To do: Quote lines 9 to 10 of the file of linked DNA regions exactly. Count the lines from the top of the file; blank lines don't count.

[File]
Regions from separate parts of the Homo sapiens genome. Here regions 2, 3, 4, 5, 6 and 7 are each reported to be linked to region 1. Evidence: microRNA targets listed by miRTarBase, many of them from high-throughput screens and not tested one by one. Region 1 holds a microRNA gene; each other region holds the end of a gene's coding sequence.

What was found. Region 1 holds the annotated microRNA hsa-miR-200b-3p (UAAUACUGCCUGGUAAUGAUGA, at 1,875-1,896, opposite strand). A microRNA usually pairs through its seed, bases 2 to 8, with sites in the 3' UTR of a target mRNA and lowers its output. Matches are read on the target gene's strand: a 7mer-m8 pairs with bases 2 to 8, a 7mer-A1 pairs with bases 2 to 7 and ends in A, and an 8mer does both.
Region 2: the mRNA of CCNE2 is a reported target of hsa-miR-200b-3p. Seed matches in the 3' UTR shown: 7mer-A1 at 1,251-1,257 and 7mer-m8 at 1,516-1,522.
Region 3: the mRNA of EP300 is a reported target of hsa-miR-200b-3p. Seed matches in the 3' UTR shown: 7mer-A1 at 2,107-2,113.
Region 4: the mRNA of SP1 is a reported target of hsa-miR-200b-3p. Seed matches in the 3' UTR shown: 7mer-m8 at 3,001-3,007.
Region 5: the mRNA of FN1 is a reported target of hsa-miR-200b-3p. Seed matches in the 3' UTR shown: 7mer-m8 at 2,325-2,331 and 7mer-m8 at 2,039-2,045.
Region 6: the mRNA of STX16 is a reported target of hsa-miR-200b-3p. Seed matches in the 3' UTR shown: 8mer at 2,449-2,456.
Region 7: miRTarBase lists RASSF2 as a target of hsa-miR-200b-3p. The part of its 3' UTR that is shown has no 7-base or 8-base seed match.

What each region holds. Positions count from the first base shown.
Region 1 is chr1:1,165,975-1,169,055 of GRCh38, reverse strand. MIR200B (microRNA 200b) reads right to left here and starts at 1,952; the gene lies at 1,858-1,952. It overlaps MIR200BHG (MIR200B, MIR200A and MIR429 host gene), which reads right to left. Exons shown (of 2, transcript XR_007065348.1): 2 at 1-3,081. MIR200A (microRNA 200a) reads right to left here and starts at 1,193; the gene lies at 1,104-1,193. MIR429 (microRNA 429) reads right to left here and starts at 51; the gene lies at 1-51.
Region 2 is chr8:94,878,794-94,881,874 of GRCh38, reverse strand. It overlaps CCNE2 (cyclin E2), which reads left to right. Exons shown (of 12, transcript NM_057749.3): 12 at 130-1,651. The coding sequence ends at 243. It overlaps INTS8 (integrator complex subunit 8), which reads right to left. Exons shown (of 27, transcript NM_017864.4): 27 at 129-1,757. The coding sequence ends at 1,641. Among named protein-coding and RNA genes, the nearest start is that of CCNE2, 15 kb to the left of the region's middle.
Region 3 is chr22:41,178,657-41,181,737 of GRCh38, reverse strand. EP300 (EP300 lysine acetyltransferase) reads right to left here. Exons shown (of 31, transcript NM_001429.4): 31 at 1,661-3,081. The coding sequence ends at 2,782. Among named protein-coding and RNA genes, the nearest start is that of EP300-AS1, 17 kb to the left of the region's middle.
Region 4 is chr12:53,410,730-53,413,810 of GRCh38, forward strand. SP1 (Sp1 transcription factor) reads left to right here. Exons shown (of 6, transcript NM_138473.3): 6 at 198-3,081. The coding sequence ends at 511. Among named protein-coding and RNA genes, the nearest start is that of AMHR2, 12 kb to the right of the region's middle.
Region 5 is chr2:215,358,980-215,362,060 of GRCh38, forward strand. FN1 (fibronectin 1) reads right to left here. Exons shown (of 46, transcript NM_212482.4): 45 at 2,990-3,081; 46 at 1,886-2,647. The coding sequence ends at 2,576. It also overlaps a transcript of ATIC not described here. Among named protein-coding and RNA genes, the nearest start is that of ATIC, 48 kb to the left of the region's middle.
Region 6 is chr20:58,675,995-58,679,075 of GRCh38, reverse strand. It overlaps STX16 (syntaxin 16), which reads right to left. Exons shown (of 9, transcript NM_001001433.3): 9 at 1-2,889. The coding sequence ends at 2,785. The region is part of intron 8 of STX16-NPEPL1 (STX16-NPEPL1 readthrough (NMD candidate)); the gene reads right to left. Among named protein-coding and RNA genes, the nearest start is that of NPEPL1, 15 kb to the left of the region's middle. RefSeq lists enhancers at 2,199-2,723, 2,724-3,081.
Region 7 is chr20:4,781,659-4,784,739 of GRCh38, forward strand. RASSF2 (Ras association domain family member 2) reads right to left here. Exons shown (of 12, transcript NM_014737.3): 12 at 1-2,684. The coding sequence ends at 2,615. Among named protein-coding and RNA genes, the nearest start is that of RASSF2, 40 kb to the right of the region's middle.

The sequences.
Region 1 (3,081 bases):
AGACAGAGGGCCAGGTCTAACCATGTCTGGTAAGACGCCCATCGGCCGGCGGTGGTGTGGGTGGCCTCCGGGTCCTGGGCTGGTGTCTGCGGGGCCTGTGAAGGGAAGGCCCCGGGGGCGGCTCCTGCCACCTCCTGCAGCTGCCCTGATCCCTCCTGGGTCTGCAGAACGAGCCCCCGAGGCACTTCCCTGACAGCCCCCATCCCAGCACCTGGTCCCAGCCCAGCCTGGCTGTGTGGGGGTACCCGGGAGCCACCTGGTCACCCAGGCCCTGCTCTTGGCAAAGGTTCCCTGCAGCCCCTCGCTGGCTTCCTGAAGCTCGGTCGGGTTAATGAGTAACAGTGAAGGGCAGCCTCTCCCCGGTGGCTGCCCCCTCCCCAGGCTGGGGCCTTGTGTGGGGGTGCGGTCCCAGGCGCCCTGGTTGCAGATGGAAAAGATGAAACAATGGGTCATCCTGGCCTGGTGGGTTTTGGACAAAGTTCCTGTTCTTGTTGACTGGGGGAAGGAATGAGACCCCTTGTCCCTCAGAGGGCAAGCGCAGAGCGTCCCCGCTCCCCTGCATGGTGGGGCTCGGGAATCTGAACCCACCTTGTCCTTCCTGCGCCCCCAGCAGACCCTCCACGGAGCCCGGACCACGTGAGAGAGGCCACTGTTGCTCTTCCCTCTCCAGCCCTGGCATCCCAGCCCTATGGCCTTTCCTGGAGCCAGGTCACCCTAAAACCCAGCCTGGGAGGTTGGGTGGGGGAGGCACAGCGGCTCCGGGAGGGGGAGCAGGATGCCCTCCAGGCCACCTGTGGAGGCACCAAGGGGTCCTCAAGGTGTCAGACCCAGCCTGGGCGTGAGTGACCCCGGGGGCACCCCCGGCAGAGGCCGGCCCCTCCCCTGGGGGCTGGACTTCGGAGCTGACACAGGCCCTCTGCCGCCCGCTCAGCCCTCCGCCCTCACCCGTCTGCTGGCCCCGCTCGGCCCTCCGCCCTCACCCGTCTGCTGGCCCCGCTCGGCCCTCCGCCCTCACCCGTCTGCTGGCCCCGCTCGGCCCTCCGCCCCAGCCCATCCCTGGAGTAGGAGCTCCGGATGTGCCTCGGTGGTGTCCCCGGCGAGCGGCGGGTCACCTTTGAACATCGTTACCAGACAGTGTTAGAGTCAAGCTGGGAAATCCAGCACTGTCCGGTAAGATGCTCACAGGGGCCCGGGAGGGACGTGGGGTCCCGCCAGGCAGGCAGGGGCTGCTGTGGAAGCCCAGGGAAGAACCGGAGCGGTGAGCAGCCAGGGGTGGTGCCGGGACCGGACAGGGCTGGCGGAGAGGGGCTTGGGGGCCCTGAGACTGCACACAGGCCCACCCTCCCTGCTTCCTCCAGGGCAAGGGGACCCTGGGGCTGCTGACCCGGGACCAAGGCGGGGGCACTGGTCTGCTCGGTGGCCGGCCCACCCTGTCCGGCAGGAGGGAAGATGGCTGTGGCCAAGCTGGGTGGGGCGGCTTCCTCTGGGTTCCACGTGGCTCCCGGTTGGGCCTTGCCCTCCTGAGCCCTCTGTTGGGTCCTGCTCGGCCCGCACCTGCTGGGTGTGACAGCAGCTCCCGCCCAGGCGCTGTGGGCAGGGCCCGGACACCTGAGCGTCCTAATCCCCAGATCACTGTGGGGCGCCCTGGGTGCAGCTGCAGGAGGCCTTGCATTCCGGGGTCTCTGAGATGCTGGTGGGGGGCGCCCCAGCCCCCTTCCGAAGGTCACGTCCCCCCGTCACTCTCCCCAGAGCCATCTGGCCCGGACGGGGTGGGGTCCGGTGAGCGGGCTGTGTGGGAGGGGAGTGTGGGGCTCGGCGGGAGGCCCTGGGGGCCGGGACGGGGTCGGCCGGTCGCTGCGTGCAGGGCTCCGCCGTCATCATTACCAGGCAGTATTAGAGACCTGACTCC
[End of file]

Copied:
What each region holds. Positions count from the first base shown.
Region 1 is chr1:1,165,975-1,169,055 of GRCh38, reverse strand. MIR200B (microRNA 200b) reads right to left here and starts at 1,952; the gene lies at 1,858-1,952. It overlaps MIR200BHG (MIR200B, MIR200A and MIR429 host gene), which reads right to left. Exons shown (of 2, transcript XR_007065348.1): 2 at 1-3,081. MIR200A (microRNA 200a) reads right to left here and starts at 1,193; the gene lies at 1,104-1,193. MIR429 (microRNA 429) reads right to left here and starts at 51; the gene lies at 1-51.